Belfast Telegraph

May to appeal for more time to secure backstop changes

Prime Minister Theresa May is set to ask MPs for more time to negotiate changes to the Irish border backstop with EU leaders.

The BBC has reported that Mrs May will offer MPs another vote on amendments to her Brexit withdrawal deal if an agreement has not been reached by the end of February.

MPs voted to replace the controversial backstop with "alternative arrangements" in a vote on amendments to the PM's Brexit deal last month.

The backstop aims to prevent a hard border on the island of Ireland has been a constant sticking point in Brexit negotiations with Tory Brexiteers and the DUP rejecting the plan.

The EU and the Irish Government have insisted that the backstop is the best way of guaranteeing there will be no hard border in Ireland.

The PM is due to address the House of Commons this week after returning from negotiations with EU leaders in Brussels.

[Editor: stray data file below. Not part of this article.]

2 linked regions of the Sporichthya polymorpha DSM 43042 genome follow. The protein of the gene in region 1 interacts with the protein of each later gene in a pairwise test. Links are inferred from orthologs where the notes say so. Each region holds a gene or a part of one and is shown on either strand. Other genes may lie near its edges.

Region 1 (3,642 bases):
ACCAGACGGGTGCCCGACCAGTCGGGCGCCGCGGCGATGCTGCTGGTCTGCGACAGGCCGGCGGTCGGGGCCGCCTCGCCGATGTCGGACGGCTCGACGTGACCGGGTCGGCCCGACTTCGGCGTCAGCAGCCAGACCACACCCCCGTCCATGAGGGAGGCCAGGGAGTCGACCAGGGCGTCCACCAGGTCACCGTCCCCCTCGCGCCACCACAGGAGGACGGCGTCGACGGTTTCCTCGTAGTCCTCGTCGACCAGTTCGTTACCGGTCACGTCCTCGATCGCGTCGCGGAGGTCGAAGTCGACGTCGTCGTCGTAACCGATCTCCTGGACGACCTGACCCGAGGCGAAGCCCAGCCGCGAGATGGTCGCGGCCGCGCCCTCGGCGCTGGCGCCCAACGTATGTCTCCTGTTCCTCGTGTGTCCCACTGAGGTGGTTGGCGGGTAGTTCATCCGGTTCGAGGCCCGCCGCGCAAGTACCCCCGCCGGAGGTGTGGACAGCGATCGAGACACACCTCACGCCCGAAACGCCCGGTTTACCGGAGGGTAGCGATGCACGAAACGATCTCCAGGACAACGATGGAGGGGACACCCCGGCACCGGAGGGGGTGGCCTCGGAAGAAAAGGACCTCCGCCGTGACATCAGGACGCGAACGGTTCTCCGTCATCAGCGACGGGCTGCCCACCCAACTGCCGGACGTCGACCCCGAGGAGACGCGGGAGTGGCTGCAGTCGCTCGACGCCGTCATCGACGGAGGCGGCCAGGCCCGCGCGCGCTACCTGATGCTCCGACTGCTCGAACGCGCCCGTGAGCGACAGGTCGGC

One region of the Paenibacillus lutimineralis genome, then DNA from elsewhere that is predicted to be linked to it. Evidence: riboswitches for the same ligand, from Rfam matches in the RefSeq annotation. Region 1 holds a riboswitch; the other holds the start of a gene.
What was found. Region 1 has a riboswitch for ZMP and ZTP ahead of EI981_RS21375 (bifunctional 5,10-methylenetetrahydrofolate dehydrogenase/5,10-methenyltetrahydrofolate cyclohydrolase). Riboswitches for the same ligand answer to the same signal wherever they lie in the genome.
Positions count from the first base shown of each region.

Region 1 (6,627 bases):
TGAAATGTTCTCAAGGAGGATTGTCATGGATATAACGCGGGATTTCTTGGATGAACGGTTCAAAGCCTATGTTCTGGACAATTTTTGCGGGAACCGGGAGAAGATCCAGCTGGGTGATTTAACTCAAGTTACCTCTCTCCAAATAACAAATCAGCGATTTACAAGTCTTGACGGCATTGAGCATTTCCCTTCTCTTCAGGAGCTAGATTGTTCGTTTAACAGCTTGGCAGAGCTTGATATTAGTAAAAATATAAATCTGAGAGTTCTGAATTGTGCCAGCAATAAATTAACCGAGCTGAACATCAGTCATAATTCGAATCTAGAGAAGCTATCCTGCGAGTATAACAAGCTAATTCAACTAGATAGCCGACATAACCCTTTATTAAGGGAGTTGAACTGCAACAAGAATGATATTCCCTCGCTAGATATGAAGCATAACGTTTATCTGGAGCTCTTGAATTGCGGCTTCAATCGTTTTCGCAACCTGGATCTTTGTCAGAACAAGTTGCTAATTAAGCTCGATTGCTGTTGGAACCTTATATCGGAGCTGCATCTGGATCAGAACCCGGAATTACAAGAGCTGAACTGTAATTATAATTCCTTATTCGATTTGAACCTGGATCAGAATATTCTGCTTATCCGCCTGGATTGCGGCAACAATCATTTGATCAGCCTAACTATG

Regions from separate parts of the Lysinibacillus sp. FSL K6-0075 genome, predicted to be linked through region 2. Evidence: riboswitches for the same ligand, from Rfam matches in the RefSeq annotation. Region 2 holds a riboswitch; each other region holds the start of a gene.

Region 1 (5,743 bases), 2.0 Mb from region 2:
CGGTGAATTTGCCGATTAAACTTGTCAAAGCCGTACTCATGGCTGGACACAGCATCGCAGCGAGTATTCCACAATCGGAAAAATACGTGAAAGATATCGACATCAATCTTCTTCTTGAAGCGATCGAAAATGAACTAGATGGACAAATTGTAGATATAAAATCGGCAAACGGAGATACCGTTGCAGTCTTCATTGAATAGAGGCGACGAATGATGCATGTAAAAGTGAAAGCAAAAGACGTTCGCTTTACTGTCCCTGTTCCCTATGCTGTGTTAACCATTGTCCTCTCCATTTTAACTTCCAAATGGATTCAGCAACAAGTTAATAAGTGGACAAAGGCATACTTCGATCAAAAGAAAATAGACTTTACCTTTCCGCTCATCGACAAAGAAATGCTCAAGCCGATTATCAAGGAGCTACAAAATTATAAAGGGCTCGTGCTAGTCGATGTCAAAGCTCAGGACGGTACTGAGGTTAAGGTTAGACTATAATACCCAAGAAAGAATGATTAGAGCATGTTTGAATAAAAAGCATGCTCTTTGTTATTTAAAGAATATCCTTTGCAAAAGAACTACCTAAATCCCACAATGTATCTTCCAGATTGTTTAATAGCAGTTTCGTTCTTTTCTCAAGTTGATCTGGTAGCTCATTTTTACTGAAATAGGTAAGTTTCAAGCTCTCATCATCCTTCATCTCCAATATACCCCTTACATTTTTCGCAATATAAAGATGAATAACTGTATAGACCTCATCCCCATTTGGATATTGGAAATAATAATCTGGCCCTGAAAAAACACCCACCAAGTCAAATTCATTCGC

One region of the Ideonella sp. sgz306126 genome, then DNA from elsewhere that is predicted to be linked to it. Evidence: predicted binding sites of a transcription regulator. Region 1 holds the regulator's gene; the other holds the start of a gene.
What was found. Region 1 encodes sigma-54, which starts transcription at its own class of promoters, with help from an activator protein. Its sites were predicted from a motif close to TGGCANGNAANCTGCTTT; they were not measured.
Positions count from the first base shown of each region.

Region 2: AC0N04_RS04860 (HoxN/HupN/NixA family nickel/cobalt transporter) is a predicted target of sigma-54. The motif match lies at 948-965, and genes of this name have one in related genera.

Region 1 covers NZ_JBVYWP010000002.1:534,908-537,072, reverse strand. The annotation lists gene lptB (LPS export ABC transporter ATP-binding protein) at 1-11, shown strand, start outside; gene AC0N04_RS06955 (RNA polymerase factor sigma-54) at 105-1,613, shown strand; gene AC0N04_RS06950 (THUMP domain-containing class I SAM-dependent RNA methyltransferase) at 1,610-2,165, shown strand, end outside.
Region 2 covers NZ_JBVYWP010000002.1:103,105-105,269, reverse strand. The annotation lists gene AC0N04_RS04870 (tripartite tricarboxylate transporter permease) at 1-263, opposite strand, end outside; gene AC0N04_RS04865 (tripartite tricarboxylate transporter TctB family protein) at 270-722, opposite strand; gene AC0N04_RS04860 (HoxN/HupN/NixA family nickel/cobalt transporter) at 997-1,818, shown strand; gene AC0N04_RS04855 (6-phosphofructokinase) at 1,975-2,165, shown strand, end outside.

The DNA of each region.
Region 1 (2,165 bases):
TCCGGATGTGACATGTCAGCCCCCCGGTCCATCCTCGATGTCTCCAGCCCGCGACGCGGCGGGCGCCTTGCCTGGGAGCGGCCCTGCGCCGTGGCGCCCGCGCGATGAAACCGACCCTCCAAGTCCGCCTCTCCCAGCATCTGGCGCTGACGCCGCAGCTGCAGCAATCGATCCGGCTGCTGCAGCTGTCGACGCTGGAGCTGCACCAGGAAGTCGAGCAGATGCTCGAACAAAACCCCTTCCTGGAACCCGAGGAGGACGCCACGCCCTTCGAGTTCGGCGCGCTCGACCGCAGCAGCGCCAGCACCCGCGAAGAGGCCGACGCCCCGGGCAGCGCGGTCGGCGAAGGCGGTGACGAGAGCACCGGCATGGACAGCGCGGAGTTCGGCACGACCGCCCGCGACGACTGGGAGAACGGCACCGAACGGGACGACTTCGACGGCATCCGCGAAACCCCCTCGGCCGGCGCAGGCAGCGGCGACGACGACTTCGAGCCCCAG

If no agreement on changes to the backstop are reached by Wednesday Mrs May is set to ask for more time for negotiations and will table a motion for debate.

MPs would then debate the motion and any new amendments on Thursday.

Shadow Brexit secretary Sir Keir Starmer has said Labour will use a Commons amendment to require the Prime Minister to hold another “meaningful vote” on her deal by February 26.

The move is in response to fears that Mrs May is engaged in a “cynical” attempt to run down the clock before the Brexit deadline in order to leave MPs with a stark choice of accepting her deal or crashing out of the European Union without any agreement.

After talks with Brussels this week Mrs May said that she was determined to deliver Brexit on time ahead of the March 29 deadline. If an agreement is not reached in time the UK will leave the EU with no-deal.

Mrs May described discussions with EU leaders in Brussels as “robust but constructive” and insisted she was determined to “negotiate hard” over the coming days to secure legally-binding changes to the Agreement which will render it acceptable to Parliament.

However European Council president Donald Tusk said there was “no breakthrough in sight”.

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